With a boom in the steel industry all over the world today, the demand of sponge iron has considerably increased as a feed (raw) material to steel making. The increase in the demand of sponge iron is also due to the fact that it is used for replacing coke making required for blast furnace processing. The primary objective of this book is to provide the basis, principles, fundamentals and theory of sponge iron production. This book, earlier titled as Sponge Iron Production in Rotary Kiln, is revised as per the feedback from students, faculty members and professionals. It, now, covers broad spectrum of alternative routes of iron making, therefore, the book is renamed as Alternative Routes to Iron Making. In this revised edition of the book, three new chapters have been added to fulfil the requirement of a textbook for various universities. NEW TO THIS EDITION New chapters on: o Utilization of Sponge Iron o Environmental Pollution and Control in Sponge Iron Industries o Smelting Reduction Process Inclusion of principle of fluidisation in fluidised bed processes Description of Hyl III process with recent development of the process Primarily intended for undergraduate and postgraduate students of metal-lurgical engineering, this book is equally beneficial for researchers, and professionals engaged in DR processes and steel industries.

Rotary Kilnsrotating industrial drying ovensare used for a wide variety of applications including processing raw minerals and feedstocks as well as heat-treating hazardous wastes. They are particularly critical in the manufacture of Portland cement. Their design and operation is critical to their efficient usage, which if done incorrectly can result in improperly treated materials and excessive, high fuel costs. This professional reference book will be the first comprehensive book in many years that treats all engineering aspects of rotary kilns, including a thorough grounding in the thermal and fluid principles involved in their operation, as well as how to properly design an engineering process that uses rotary kilns. Chapter 1: The Rotary Kiln Evolution & Phenomenon Chapter 2: Basic Description of Rotary Kiln Operation Chapter 3: Freeboard Aerodynamic Phenomena Chapter 4: Granular Flows in Rotary Kilns Chapter 5: Mixing & Segregation Chapter 6: Combustion and Flame Chapter 7: Freeboard Heat Transfer Chapter 8: Heat Transfer Processes in the Rotary Kiln Bed Chapter 9: Mass & Energy Balance Chapter 10: Rotary Kiln Minerals Process Applications Covers fluid flow, granular flow, mixing and segregation, and aerodynamics during turbulent mixing and recirculation Offers hard-to-find guidance on fuels used for rotary kilns, including fuel options such as natural gas versus coal-fired rotary kilns Explains principles of combustion and flame control, heat transfer and heating and material balances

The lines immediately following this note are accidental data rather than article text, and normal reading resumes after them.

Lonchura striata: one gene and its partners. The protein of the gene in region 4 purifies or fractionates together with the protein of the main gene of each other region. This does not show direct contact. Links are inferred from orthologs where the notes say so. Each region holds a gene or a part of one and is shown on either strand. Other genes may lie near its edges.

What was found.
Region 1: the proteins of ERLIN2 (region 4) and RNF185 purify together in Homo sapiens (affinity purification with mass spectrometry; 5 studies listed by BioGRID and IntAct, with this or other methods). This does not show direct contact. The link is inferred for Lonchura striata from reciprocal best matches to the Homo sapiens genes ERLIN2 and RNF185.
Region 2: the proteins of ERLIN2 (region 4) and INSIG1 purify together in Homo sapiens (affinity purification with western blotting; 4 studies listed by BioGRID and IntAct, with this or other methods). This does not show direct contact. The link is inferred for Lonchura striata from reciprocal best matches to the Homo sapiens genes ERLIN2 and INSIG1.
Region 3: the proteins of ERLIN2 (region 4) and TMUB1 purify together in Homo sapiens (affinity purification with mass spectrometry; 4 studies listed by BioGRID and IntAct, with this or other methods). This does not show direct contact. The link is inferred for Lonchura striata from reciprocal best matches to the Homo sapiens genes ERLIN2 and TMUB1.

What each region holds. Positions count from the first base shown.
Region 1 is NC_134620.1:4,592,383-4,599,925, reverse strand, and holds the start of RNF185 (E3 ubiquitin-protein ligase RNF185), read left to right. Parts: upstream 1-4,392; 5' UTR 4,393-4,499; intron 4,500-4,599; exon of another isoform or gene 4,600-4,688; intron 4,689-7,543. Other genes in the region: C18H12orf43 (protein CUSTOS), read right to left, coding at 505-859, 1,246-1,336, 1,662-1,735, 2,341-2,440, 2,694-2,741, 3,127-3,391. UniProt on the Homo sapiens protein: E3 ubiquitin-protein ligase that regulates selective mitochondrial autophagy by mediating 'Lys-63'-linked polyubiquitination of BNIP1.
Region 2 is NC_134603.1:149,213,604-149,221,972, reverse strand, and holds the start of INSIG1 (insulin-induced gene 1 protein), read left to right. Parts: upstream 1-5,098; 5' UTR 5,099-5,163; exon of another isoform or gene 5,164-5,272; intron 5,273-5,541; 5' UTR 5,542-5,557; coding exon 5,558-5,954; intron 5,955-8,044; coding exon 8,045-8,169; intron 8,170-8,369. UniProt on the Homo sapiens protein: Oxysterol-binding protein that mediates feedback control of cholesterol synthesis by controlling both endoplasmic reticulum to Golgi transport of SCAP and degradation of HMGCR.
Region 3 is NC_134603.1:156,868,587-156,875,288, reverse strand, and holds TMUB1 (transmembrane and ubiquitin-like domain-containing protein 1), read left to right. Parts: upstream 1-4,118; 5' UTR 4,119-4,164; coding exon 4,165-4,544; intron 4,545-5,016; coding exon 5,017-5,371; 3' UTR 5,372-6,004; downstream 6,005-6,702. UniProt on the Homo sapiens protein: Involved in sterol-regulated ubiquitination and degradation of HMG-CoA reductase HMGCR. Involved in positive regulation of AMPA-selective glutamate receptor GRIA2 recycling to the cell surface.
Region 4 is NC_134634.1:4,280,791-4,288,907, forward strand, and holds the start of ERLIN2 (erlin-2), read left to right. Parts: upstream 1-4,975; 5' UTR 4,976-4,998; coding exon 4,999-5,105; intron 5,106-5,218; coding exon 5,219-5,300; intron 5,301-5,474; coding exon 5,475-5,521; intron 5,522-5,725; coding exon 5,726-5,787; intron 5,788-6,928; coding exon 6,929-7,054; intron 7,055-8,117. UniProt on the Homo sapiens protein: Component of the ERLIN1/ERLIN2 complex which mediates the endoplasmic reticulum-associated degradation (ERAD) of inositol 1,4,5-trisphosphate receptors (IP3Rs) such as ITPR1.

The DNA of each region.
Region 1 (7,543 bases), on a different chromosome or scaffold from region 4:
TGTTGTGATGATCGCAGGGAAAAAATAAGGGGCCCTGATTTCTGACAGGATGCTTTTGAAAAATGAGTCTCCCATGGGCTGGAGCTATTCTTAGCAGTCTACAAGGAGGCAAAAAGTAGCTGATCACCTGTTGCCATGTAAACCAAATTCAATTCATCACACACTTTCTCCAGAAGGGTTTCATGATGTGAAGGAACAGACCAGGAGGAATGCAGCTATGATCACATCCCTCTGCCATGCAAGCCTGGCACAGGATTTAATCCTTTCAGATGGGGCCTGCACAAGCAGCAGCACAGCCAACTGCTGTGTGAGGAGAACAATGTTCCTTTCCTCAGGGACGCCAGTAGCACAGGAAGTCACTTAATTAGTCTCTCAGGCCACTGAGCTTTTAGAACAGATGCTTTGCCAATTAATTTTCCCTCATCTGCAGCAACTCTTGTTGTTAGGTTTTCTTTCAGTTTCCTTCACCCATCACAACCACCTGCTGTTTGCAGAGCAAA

At present, a lot of metallurgical solid wastes have not been timely and effectively recycled, resulting in serious problems of environmental pollution and waste of resources. As a result, large-scale comprehensive utilization technologies have been initiated, including slag dry granulation technology, steel slag cement technology, slag wool technology, slag waste heat recovery technology, etc. The comprehensive utilization of metallurgical solid waste has attracted worldwide attention. It is an effective way to improve the utilization efficiency of resources and the added value of products by using scientific metallurgical solid waste recycling methods. This book intends to provide the reader with a comprehensive overview of metallurgical solid wastes comprehensive utilization technology. The comprehensive utilization methods of four representative metallurgical solid wastes are emphatically described, such as blast furnace slag, steel slag, tailings and metallurgical dust.